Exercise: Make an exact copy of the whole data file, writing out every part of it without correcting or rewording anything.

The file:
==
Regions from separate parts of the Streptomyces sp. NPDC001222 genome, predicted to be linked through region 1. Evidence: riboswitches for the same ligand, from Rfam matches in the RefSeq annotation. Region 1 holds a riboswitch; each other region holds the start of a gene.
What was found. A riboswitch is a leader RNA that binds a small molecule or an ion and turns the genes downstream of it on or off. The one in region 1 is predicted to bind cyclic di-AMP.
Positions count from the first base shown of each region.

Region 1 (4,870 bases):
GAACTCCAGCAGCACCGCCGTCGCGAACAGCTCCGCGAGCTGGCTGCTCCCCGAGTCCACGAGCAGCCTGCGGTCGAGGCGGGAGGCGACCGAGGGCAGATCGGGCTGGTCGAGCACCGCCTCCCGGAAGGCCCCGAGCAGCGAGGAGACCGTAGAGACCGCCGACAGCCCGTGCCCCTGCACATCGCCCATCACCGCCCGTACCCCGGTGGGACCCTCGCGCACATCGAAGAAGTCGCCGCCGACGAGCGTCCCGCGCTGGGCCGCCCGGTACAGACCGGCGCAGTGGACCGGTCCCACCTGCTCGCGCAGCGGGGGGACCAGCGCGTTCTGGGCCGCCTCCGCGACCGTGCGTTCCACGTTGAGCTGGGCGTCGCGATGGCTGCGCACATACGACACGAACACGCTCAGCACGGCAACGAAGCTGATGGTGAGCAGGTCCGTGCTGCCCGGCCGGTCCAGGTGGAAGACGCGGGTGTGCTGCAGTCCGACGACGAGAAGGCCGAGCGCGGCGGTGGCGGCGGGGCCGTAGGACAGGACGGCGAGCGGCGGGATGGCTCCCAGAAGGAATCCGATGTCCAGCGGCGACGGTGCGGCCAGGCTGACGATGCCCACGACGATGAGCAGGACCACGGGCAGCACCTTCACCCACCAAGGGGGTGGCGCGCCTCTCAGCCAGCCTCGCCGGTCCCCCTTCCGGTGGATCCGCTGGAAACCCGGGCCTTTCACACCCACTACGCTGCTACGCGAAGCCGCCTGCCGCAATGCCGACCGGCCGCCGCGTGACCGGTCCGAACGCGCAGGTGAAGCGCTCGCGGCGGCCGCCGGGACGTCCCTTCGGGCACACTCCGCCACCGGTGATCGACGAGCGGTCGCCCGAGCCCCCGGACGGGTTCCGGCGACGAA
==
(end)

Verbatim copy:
Regions from separate parts of the Streptomyces sp. NPDC001222 genome, predicted to be linked through region 1. Evidence: riboswitches for the same ligand, from Rfam matches in the RefSeq annotation. Region 1 holds a riboswitch; each other region holds the start of a gene.
What was found. A riboswitch is a leader RNA that binds a small molecule or an ion and turns the genes downstream of it on or off. The one in region 1 is predicted to bind cyclic di-AMP.
Positions count from the first base shown of each region.

Region 1 (4,870 bases):
GAACTCCAGCAGCACCGCCGTCGCGAACAGCTCCGCGAGCTGGCTGCTCCCCGAGTCCACGAGCAGCCTGCGGTCGAGGCGGGAGGCGACCGAGGGCAGATCGGGCTGGTCGAGCACCGCCTCCCGGAAGGCCCCGAGCAGCGAGGAGACCGTAGAGACCGCCGACAGCCCGTGCCCCTGCACATCGCCCATCACCGCCCGTACCCCGGTGGGACCCTCGCGCACATCGAAGAAGTCGCCGCCGACGAGCGTCCCGCGCTGGGCCGCCCGGTACAGACCGGCGCAGTGGACCGGTCCCACCTGCTCGCGCAGCGGGGGGACCAGCGCGTTCTGGGCCGCCTCCGCGACCGTGCGTTCCACGTTGAGCTGGGCGTCGCGATGGCTGCGCACATACGACACGAACACGCTCAGCACGGCAACGAAGCTGATGGTGAGCAGGTCCGTGCTGCCCGGCCGGTCCAGGTGGAAGACGCGGGTGTGCTGCAGTCCGACGACGAGAAGGCCGAGCGCGGCGGTGGCGGCGGGGCCGTAGGACAGGACGGCGAGCGGCGGGATGGCTCCCAGAAGGAATCCGATGTCCAGCGGCGACGGTGCGGCCAGGCTGACGATGCCCACGACGATGAGCAGGACCACGGGCAGCACCTTCACCCACCAAGGGGGTGGCGCGCCTCTCAGCCAGCCTCGCCGGTCCCCCTTCCGGTGGATCCGCTGGAAACCCGGGCCTTTCACACCCACTACGCTGCTACGCGAAGCCGCCTGCCGCAATGCCGACCGGCCGCCGCGTGACCGGTCCGAACGCGCAGGTGAAGCGCTCGCGGCGGCCGCCGGGACGTCCCTTCGGGCACACTCCGCCACCGGTGATCGACGAGCGGTCGCCCGAGCCCCCGGACGGGTTCCGGCGACGAA